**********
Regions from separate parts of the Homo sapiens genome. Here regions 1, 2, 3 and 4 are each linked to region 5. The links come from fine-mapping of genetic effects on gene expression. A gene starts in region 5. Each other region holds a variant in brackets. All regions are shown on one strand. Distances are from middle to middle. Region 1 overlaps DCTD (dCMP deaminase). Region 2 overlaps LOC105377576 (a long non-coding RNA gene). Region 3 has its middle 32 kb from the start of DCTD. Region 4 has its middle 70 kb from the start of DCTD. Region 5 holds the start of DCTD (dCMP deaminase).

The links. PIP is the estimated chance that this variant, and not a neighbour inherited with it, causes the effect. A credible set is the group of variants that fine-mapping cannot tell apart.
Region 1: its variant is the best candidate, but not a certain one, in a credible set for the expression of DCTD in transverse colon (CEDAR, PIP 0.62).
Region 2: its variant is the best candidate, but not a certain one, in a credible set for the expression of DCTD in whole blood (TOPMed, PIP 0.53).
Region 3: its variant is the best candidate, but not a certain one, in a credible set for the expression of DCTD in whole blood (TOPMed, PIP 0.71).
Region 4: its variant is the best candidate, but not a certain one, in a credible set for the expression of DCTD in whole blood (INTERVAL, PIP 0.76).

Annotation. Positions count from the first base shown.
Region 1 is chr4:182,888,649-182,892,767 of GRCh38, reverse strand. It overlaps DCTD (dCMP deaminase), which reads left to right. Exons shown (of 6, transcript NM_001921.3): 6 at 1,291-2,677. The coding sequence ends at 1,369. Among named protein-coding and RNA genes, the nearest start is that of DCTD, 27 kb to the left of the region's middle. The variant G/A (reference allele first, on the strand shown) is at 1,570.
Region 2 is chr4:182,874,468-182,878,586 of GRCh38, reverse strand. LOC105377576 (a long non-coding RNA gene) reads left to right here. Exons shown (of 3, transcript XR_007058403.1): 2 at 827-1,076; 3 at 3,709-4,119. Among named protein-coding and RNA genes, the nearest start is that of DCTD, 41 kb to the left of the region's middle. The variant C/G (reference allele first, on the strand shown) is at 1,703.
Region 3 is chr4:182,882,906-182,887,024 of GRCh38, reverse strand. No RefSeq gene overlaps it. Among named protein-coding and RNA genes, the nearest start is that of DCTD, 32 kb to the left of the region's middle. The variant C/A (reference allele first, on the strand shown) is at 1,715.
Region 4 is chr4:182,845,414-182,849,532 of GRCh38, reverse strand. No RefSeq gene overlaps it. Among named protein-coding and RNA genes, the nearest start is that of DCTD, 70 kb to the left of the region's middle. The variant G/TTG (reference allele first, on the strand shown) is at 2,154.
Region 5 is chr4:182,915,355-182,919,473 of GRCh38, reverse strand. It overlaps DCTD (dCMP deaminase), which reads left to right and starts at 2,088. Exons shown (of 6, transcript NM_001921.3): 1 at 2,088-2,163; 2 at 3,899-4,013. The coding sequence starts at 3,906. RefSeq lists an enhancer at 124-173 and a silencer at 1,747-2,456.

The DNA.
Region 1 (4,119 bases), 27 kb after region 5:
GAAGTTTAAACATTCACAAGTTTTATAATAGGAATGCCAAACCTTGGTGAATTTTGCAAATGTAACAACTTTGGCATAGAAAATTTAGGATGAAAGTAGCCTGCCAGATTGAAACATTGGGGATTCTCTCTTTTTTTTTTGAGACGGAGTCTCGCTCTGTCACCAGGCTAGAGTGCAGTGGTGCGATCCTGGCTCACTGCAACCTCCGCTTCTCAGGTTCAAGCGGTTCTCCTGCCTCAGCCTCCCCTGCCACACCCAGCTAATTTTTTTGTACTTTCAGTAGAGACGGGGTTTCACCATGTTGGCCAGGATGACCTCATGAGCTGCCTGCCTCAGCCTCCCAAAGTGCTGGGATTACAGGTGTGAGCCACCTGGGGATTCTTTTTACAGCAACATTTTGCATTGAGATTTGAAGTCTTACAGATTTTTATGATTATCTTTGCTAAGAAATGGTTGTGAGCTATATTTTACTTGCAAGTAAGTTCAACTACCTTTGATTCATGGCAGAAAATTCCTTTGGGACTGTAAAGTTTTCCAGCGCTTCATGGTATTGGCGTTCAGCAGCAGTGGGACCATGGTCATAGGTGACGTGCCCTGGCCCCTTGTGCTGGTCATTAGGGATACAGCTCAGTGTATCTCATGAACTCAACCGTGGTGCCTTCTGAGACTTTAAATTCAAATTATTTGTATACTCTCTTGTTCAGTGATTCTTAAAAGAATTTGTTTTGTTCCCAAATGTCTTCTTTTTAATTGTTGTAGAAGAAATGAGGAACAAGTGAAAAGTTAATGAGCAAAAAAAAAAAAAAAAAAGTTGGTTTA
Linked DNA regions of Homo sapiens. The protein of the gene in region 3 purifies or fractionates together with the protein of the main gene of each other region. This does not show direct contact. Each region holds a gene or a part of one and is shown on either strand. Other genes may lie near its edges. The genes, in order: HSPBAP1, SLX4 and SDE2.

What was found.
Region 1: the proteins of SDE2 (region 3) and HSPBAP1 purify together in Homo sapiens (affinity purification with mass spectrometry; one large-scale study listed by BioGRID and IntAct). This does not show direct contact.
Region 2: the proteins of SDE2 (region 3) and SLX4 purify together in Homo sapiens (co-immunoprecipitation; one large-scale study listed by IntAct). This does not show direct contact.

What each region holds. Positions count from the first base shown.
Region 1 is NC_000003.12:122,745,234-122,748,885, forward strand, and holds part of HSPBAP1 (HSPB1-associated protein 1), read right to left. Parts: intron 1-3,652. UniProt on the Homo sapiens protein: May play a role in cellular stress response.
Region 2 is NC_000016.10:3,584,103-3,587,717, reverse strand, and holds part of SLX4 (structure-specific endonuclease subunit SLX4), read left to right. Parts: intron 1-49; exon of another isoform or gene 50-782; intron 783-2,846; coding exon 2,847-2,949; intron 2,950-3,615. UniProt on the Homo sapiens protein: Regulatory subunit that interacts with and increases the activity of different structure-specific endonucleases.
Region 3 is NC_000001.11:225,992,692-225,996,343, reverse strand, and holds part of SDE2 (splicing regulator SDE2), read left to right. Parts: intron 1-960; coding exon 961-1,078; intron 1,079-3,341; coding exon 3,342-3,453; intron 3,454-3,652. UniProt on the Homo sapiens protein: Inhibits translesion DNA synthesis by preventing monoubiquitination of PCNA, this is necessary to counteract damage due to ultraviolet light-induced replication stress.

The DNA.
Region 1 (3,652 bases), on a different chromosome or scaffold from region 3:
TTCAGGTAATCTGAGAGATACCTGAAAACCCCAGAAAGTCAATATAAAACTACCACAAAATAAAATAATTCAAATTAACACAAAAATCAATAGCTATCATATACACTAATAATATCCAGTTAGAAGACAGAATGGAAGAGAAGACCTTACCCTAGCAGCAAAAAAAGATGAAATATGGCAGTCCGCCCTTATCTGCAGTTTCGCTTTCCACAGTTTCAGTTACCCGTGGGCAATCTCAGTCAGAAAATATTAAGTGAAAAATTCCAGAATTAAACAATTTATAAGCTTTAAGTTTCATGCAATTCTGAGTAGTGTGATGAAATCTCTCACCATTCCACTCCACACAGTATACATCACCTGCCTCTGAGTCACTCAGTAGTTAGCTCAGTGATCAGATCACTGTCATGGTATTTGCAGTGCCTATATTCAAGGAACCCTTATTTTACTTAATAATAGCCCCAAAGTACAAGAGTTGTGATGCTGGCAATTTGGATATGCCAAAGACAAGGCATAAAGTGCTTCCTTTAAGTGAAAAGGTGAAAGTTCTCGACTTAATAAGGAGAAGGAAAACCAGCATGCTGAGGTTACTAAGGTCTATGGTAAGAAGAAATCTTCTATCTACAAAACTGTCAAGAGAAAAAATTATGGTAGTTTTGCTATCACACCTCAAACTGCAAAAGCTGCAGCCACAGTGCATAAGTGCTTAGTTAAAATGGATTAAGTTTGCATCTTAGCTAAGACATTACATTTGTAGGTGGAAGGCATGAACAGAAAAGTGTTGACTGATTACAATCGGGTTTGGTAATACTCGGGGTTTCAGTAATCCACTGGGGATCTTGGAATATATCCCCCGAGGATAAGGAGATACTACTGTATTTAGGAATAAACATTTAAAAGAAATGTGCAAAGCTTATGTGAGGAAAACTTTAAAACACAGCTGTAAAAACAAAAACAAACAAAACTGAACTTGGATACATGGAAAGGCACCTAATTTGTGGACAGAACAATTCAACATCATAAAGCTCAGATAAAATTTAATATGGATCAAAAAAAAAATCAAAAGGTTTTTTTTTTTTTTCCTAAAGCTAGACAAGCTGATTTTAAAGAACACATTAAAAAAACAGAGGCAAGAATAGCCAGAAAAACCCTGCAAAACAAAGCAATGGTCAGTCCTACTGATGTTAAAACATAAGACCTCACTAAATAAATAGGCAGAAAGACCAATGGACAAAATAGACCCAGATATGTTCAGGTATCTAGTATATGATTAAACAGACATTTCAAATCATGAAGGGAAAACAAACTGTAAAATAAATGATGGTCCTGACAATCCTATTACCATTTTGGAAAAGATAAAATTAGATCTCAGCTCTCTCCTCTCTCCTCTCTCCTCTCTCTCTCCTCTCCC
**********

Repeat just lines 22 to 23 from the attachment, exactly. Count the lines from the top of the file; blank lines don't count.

Region 2 is NC_000016.10:3,584,103-3,587,717, reverse strand, and holds part of SLX4 (structure-specific endonuclease subunit SLX4), read left to right. Parts: intron 1-49; exon of another isoform or gene 50-782; intron 783-2,846; coding exon 2,847-2,949; intron 2,950-3,615. UniProt on the Homo sapiens protein: Regulatory subunit that interacts with and increases the activity of different structure-specific endonucleases.
Region 3 is NC_000001.11:225,992,692-225,996,343, reverse strand, and holds part of SDE2 (splicing regulator SDE2), read left to right. Parts: intron 1-960; coding exon 961-1,078; intron 1,079-3,341; coding exon 3,342-3,453; intron 3,454-3,652. UniProt on the Homo sapiens protein: Inhibits translesion DNA synthesis by preventing monoubiquitination of PCNA, this is necessary to counteract damage due to ultraviolet light-induced replication stress.